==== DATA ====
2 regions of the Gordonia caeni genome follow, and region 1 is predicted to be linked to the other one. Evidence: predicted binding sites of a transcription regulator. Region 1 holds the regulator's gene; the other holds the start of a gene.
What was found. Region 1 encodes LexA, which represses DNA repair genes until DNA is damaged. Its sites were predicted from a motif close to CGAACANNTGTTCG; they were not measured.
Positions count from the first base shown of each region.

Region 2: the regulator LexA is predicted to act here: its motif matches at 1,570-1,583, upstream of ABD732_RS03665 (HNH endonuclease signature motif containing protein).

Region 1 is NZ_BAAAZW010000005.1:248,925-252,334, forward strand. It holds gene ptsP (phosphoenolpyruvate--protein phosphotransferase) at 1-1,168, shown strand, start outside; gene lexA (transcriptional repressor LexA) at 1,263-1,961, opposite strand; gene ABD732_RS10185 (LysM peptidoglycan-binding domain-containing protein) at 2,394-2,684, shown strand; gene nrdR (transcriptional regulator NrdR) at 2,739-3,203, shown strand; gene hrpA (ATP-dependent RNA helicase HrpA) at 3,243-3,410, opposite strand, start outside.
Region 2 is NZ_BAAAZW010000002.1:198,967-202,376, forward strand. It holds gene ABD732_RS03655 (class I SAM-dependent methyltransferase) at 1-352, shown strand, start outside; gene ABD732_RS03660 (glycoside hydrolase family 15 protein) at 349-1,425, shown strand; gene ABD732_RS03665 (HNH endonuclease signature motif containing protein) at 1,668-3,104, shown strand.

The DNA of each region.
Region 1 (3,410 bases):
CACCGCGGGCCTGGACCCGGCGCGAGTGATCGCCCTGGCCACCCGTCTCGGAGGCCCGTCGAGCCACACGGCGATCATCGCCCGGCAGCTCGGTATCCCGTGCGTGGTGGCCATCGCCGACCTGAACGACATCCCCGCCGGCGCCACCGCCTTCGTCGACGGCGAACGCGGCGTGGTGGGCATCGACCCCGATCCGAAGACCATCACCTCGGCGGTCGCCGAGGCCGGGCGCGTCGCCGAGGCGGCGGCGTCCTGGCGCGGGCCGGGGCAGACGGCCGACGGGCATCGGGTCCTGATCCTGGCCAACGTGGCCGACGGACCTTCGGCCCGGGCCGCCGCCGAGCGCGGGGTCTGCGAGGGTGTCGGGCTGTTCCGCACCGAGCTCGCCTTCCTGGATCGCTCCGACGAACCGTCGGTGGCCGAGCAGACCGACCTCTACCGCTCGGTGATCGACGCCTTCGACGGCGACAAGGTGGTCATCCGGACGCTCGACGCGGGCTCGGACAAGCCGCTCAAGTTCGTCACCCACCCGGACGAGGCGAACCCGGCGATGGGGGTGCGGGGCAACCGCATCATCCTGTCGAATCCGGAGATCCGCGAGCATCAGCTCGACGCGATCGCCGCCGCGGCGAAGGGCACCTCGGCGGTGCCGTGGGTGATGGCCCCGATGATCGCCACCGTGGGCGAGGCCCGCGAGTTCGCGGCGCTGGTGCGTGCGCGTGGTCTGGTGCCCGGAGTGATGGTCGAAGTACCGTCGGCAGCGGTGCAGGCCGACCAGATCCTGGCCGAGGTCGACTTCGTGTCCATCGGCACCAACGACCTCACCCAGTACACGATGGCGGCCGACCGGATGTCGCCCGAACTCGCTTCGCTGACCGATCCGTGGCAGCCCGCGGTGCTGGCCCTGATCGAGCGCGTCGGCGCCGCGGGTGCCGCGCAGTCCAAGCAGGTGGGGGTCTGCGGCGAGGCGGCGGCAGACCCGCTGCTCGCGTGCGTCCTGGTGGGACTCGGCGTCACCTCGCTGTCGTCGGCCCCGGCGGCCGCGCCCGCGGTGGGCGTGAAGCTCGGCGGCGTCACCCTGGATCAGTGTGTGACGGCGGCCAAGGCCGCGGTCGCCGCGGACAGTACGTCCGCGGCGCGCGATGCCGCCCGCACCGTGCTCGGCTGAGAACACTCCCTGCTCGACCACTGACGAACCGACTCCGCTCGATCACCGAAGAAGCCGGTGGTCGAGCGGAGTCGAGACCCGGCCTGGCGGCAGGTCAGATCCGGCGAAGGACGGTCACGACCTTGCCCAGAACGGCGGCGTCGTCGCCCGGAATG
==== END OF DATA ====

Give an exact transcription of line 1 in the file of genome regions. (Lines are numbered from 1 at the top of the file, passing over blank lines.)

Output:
2 regions of the Gordonia caeni genome follow, and region 1 is predicted to be linked to the other one. Evidence: predicted binding sites of a transcription regulator. Region 1 holds the regulator's gene; the other holds the start of a gene.